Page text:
Mids' survey reflects change

Naval Academy students find school to be kinder

9 of 10 say they are satisfied

Many say athletes receive preferential treatment

September 21, 2002|By Ariel Sabar | Ariel Sabar,SUN STAFF

The Naval Academy is a kinder, safer and more civil place than it was a half-decade ago, and female and minority midshipmen feel more at home there than did their counterparts in the late 1990s, according to an annual survey of midshipmen released by the military college yesterday.

The survey of nearly 3,000 sophomores, juniors and seniors suggests that the school's campaign to teach students manners, toss out vestiges of hazing, and nourish a climate of respect for human dignity is changing perceptions at a school long famous for its macho, sink-or-swim culture.

The anonymous survey, which students completed on the Internet last month, shows a greater feeling of security and belonging among women and minorities and a declining sense that athletes who break academy rules receive more lenient discipline than other students.

FOR THE RECORD - Because of an editing error, the last name of the Naval Academy's superintendent, Vice Adm. Richard J. Naughton, was misspelled in some editions yesterday.
The Sun regrets the error.

The share of midshipmen who said they were sexually harassed in the preceding year fell to 5 percent, from 16 percent in 1997. The number reporting racial or ethnic discrimination fell to 10 percent, from 16 percent.

Even so, about four of five of those who identified themselves as victims did not report the harassment and discrimination - a statistic that troubled members of the academy's oversight panel yesterday and that academy leaders attributed to a reluctance among the close-knit student body to tattle.

"It's loyalty to shipmates," Vice Adm. Richard J. Naught, superintendent of the Naval Academy, told the school's Board of Visitors yesterday at the Dirksen Senate Office Building, where the survey results were presented.

The perception that the disciplinary system is biased in favor of athletes remains high - 40 percent of nonathletes see it that way. But that number is down steeply from 2000, when 64 percent of nonathletes held that opinion.

Varsity athletes at Annapolis eat at their own tables in the mess hall, and are excused from marches during athletic season. Over the years, the academy has had to answer accusations of a double standard of discipline for athletes.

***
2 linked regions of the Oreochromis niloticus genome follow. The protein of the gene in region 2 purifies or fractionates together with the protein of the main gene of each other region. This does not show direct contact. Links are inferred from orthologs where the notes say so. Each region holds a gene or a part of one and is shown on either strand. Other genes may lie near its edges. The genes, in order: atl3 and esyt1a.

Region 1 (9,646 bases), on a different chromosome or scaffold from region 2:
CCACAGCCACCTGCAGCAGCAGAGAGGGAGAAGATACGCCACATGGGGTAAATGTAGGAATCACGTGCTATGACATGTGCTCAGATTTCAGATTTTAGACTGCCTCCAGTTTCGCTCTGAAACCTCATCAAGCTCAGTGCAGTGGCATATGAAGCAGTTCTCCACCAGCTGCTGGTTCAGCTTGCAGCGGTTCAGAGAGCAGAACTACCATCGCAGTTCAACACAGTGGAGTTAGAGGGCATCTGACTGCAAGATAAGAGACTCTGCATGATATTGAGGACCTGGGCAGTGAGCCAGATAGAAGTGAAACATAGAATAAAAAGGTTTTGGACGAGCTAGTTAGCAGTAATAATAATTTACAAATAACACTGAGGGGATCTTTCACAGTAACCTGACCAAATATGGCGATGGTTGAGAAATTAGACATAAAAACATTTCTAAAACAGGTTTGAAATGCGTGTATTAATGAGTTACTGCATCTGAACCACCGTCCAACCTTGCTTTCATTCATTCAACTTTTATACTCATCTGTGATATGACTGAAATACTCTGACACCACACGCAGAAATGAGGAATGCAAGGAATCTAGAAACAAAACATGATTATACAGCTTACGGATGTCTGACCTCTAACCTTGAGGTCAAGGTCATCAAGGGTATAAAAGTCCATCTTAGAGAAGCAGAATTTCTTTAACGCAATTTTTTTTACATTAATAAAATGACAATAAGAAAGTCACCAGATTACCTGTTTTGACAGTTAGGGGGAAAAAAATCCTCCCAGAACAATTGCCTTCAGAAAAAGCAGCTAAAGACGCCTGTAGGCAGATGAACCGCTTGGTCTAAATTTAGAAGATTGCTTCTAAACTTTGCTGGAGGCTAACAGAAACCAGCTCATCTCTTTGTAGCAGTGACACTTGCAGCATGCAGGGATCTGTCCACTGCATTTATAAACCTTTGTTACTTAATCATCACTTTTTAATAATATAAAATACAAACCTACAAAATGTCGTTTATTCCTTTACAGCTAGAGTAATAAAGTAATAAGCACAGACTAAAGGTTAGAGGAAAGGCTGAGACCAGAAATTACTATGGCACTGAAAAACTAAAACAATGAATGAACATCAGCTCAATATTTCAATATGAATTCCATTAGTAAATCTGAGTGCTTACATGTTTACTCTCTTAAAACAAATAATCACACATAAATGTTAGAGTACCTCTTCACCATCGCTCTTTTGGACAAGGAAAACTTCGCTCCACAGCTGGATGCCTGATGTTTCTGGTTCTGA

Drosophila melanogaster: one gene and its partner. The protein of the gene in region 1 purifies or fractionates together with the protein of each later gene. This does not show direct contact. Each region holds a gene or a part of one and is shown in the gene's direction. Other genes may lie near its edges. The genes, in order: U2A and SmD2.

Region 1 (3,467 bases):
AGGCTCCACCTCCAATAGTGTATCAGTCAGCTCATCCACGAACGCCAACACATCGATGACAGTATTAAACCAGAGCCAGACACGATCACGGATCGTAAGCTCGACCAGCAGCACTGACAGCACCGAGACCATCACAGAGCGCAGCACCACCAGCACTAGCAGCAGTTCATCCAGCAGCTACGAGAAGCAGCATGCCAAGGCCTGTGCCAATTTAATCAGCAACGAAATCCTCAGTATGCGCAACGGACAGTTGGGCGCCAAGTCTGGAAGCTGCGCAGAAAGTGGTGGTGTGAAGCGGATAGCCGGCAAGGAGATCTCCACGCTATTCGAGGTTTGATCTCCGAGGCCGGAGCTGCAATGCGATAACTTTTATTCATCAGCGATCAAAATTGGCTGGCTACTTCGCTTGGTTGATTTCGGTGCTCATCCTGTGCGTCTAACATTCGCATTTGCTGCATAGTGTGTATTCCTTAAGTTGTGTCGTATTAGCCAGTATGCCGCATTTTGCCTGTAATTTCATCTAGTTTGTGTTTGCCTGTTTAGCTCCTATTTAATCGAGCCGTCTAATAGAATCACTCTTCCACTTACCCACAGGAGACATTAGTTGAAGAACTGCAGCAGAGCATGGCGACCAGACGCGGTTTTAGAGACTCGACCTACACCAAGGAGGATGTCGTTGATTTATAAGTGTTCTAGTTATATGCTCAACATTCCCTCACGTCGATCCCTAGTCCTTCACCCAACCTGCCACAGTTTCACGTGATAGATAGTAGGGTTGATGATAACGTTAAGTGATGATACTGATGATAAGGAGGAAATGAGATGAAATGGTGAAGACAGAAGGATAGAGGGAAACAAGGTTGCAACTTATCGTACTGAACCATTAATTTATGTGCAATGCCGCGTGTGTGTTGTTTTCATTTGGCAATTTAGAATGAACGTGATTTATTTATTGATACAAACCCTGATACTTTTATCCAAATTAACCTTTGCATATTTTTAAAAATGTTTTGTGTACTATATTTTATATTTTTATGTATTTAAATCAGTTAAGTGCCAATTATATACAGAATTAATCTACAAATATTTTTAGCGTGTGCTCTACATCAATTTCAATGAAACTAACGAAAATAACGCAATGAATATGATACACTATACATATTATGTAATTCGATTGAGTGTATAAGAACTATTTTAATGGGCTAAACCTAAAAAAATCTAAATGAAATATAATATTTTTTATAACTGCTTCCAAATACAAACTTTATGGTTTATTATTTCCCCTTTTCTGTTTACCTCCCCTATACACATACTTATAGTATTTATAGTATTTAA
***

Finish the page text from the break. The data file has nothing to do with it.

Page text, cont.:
"There's been a big effort by [Commandant Col. John R. Allen] to get rid of the perception that athletes are treated differently," said Glenn F. Gottschalk, who oversaw the survey as the academy's research director.

Allen, named commandant in January, holds a position akin to dean of students at a civilian college and has declared an end to rituals, such as yelling at underclassmen, that he believes strip students of their dignity.

Though nine in 10 midshipmen said they were satisfied with the academy as a whole, the survey found a few pockets of discontent.

Thirty-seven percent felt that the academy's approach to discipline for violations of the honor code was inconsistent, up from 32 percent last year. Black students were eight times more likely than white students - and twice as likely as minorities overall - to see the disciplinary system as biased.

In other business yesterday, academy officials said that Congress was ironing out kinks in legislation to boost the size of the student body from 4,000 to 4,400 but that the measure was on track to pass.

Also, academy officials said that the school had turned over records to the General Accounting Office, the investigative arm of Congress, for an inquiry into the country's military service academies.

Lawmakers had requested the inquiry after disclosures that the Air Force Academy, in Colorado, was holding many recruited athletes to lower admission standards than others.

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